I’m a big believer in bulbs. In our temperate climate, you dig a hole, plant, forget, then be awed when bulbs pop up and bloom. Daffodils, calla lilies, freesia, hyacinths, Dutch iris, and many others are all excellent spring-blooming bulbs that require minimal care and reap huge bloom benefits. For summer flowering, plant gladiolus, Naked ladies, agapanthus, Asian lilies, tuberous begonias, dahlias, iris, and canna. Succulents offer a magnificent maintenance-free drought investment.  Succulents come in many shapes, sizes, and colors with beautiful blooms and little water requirements. Sedums are spectacular as groundcovers or upright attracting bees and butterflies. Jade, echeveria, Senecio, haworthias, aconitum, and ice plant all have varied textures and attractive flowers. Unlike cactus, succulents don’t have thorns, making them a favorite for rock gardens.

purple freesia.jpeg

Don’t forget to plant edibles. A small four-foot by eight-foot bed can be planted with plenty of nutritious vegetables and herbs to feed a family of four. Decide what you enjoy eating and plant only those to avoid watering vegetables that you won’t consume. 

 

Surrounding me now is plenty of sunshine and within I feel sunny and bright. Yet, I’m counting on the luck of the Irish to bring a bit of Emerald Isle precipitation to the shores of California this St. Paddy’s Day! In case there isn’t that pot of gold at the end of the rainbow, I’m designing for drought. 

yellow sedumsucculent.jpeghttps://www.lamorindaweekly.com/archive/issue1601/Digging-Deep-with-Goddess-Gardener-Cynthia-Brian-Designing-for-drought.html

Goddess Gardener Cynthia Brian’s Gardening Guide for March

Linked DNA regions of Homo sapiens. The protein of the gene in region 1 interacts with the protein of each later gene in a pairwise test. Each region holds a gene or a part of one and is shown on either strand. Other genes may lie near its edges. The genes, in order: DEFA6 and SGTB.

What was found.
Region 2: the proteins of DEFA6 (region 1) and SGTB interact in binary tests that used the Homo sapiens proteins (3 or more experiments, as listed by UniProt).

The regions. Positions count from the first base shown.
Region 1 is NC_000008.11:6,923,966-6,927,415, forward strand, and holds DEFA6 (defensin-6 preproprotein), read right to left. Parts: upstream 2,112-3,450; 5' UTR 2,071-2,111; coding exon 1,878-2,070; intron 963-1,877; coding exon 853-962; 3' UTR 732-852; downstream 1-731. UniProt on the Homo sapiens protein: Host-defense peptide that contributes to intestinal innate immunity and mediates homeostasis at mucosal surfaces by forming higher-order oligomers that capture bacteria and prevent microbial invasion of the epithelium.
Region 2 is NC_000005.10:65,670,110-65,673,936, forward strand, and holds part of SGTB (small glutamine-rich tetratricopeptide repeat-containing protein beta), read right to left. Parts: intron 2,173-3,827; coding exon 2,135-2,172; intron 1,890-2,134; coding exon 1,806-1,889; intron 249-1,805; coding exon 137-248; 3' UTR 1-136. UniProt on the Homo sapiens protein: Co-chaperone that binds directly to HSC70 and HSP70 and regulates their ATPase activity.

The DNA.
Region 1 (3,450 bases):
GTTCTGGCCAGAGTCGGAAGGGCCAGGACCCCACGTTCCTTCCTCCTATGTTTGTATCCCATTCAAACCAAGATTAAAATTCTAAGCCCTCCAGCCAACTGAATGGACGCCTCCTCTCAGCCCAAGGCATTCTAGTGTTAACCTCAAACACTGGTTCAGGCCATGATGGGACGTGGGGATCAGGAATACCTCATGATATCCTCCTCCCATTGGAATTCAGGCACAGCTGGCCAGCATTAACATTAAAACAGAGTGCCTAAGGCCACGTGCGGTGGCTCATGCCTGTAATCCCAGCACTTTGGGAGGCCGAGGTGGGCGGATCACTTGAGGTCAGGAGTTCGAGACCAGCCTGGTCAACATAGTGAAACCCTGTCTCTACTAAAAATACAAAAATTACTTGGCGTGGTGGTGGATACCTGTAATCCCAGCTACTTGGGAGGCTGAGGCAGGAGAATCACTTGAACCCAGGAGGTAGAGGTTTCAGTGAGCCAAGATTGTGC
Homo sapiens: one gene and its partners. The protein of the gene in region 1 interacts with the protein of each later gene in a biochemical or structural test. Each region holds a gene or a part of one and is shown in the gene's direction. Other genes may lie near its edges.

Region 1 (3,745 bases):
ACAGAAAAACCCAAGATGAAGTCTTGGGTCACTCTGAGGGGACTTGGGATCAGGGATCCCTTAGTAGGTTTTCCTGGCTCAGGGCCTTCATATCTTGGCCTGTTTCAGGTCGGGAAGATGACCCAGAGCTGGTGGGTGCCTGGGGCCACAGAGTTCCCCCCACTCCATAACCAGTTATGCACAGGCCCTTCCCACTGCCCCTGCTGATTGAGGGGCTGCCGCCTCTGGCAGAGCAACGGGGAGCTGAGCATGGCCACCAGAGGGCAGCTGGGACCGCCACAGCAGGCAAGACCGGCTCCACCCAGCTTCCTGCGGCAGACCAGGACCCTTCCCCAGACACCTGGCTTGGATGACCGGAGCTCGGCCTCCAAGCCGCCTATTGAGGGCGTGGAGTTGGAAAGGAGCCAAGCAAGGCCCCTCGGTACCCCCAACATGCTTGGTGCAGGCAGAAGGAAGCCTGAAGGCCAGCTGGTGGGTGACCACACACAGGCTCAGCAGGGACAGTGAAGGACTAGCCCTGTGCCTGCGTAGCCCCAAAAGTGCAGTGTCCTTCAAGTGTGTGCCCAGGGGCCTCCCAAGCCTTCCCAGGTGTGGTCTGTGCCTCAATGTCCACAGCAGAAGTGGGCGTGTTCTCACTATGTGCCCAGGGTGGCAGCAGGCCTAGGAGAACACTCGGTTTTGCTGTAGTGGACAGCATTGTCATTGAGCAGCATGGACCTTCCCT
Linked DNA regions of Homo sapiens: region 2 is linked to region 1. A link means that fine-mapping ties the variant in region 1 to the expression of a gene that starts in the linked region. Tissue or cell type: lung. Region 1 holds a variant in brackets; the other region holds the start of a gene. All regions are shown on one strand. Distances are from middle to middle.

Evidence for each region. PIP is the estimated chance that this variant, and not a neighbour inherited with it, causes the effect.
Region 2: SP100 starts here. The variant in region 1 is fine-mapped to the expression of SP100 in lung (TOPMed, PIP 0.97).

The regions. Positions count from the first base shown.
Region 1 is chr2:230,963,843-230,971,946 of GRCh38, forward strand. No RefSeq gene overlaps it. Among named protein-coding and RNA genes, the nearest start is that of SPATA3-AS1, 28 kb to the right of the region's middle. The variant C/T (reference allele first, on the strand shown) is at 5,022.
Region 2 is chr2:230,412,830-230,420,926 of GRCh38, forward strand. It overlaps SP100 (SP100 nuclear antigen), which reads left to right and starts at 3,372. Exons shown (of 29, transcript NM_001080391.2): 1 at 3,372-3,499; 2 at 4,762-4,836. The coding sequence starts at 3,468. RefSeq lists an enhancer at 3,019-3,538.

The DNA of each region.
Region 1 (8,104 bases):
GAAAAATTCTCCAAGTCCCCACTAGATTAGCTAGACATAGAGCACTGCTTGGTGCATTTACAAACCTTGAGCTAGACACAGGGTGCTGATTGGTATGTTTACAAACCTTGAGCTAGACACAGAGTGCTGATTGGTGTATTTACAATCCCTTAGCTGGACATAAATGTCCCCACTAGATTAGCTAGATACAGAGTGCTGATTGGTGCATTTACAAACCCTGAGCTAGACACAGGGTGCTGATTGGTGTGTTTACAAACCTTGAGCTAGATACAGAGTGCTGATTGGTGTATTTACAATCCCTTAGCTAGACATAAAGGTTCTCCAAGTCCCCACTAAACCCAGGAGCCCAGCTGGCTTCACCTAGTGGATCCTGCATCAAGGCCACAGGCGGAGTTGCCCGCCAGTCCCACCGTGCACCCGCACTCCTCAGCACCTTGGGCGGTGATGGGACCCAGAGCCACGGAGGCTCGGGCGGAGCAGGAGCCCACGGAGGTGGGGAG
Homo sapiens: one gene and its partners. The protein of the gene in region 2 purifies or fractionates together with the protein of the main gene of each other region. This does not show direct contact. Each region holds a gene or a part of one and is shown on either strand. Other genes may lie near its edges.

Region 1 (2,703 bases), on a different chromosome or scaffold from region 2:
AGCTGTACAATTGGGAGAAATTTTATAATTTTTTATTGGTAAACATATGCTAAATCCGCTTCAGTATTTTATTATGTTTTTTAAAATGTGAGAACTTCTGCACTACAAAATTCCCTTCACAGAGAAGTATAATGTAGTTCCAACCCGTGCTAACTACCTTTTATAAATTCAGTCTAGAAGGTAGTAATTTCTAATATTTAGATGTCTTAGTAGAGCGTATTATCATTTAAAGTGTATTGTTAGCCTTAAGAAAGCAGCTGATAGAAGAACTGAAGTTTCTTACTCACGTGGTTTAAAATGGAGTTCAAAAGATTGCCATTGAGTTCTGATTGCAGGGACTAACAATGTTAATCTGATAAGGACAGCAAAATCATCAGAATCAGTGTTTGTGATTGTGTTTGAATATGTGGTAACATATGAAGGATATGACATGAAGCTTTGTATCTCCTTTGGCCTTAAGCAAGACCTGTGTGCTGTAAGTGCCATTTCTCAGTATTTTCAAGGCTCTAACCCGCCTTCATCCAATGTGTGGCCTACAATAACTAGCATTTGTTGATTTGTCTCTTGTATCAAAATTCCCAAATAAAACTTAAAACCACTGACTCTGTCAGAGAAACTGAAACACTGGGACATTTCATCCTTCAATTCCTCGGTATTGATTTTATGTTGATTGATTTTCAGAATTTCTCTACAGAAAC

ü  FERTILIZE hungry lawns to strengthen roots, resist cold, heat, and high traffic when weather is wet. This feeding will help combat the stress of drought.

ü  AERATE your lawn. The soil is compacted from winter rains and foot traffic.  Leave the plugs to add nutrients back into the grass.

ü  CONTINUE to protect frost tender plants

ü  POUR chamomile tea around the base of newly planted seedlings to eliminate fungus growth.

ü  CUT boughs of camellias to use in a bowl or arrangement. 

ü  PAMPER yourself with an exfoliating and moisturizing facial from your garden. Squeeze lemon juice from your Meyer lemon tree into a bowl and mix with lavender petals and ¼ cup olive oil.  Home brewed spa experience in 20 minutes.

ü  CONTINUE to compost, compost, and compost. This is the single most important ingredient of growing a great garden. Buy an inexpensive compost bin from your local waste service.

ü  SPADE six inches of rich compost into your vegetable garden in preparation for the next season’s plantings.

ü  SCATTER a canister of California poppy seeds for a carefree, drought-tolerant golden showstopper.

Happy Gardening. Happy Growing. Happy St. Patrick’s Day!

Photos: https://www.lamorindaweekly.com/archive/issue1601/Digging-Deep-with-Goddess-Gardener-Cynthia-Brian-Designing-for-drought.html

Cynthia Brian- Camellias.jpeg

Cynthia Brian, The Goddess Gardener, is available for hire to help you prepare for your spring garden. Raised in the vineyards of Napa County, Cynthia is a New York Times best-selling author, actor, radio personality, speaker, media and writing coach as well as the Founder and Executive Director of Be the Star You Are!® 501 c3. Tune into Cynthia’s StarStyle® Radio Broadcast at www.StarStyleRadio.com.

Buy copies of her books, including, Chicken Soup for the Gardener’s Soul, Growing with the Goddess Gardener, and Be the Star You Are! www.cynthiabrian.com/online-store. Receive a FREE inspirational music DVD and special savings.

BTSYA 3 book series.jpg

Hire Cynthia for writing projects, garden consults, and inspirational lectures.

Cynthia@GoddessGardener.com

www.GoddessGardener.com